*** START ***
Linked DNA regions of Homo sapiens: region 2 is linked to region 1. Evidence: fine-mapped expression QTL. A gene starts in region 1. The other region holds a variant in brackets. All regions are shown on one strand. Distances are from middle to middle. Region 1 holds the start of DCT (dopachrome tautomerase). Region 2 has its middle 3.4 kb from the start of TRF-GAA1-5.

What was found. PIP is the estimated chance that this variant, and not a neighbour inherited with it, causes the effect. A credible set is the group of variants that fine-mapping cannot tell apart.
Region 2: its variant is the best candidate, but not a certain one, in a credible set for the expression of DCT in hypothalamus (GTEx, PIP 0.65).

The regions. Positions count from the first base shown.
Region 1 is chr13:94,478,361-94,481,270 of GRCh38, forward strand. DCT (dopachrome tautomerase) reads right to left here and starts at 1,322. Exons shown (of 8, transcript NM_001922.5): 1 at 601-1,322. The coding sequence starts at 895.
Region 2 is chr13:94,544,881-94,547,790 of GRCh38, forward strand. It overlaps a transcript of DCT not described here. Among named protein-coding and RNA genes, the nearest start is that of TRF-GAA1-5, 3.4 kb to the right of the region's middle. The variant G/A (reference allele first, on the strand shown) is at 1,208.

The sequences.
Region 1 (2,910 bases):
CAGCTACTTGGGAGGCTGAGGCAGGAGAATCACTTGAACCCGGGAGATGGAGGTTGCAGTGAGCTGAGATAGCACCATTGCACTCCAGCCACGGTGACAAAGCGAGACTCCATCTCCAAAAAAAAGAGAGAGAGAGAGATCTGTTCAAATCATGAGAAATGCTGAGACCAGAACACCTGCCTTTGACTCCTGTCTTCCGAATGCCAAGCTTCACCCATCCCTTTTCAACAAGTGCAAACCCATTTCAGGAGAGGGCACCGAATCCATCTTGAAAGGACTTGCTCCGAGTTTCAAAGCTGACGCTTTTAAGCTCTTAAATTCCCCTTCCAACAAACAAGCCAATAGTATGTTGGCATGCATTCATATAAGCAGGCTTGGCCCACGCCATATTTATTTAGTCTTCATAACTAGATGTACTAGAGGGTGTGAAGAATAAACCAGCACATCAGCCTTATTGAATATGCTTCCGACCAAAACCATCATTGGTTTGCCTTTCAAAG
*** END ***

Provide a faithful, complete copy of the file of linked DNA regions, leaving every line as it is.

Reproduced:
Linked DNA regions of Homo sapiens: region 2 is linked to region 1. Evidence: fine-mapped expression QTL. A gene starts in region 1. The other region holds a variant in brackets. All regions are shown on one strand. Distances are from middle to middle. Region 1 holds the start of DCT (dopachrome tautomerase). Region 2 has its middle 3.4 kb from the start of TRF-GAA1-5.

What was found. PIP is the estimated chance that this variant, and not a neighbour inherited with it, causes the effect. A credible set is the group of variants that fine-mapping cannot tell apart.
Region 2: its variant is the best candidate, but not a certain one, in a credible set for the expression of DCT in hypothalamus (GTEx, PIP 0.65).

The regions. Positions count from the first base shown.
Region 1 is chr13:94,478,361-94,481,270 of GRCh38, forward strand. DCT (dopachrome tautomerase) reads right to left here and starts at 1,322. Exons shown (of 8, transcript NM_001922.5): 1 at 601-1,322. The coding sequence starts at 895.
Region 2 is chr13:94,544,881-94,547,790 of GRCh38, forward strand. It overlaps a transcript of DCT not described here. Among named protein-coding and RNA genes, the nearest start is that of TRF-GAA1-5, 3.4 kb to the right of the region's middle. The variant G/A (reference allele first, on the strand shown) is at 1,208.

The sequences.
Region 1 (2,910 bases):
CAGCTACTTGGGAGGCTGAGGCAGGAGAATCACTTGAACCCGGGAGATGGAGGTTGCAGTGAGCTGAGATAGCACCATTGCACTCCAGCCACGGTGACAAAGCGAGACTCCATCTCCAAAAAAAAGAGAGAGAGAGAGATCTGTTCAAATCATGAGAAATGCTGAGACCAGAACACCTGCCTTTGACTCCTGTCTTCCGAATGCCAAGCTTCACCCATCCCTTTTCAACAAGTGCAAACCCATTTCAGGAGAGGGCACCGAATCCATCTTGAAAGGACTTGCTCCGAGTTTCAAAGCTGACGCTTTTAAGCTCTTAAATTCCCCTTCCAACAAACAAGCCAATAGTATGTTGGCATGCATTCATATAAGCAGGCTTGGCCCACGCCATATTTATTTAGTCTTCATAACTAGATGTACTAGAGGGTGTGAAGAATAAACCAGCACATCAGCCTTATTGAATATGCTTCCGACCAAAACCATCATTGGTTTGCCTTTCAAAG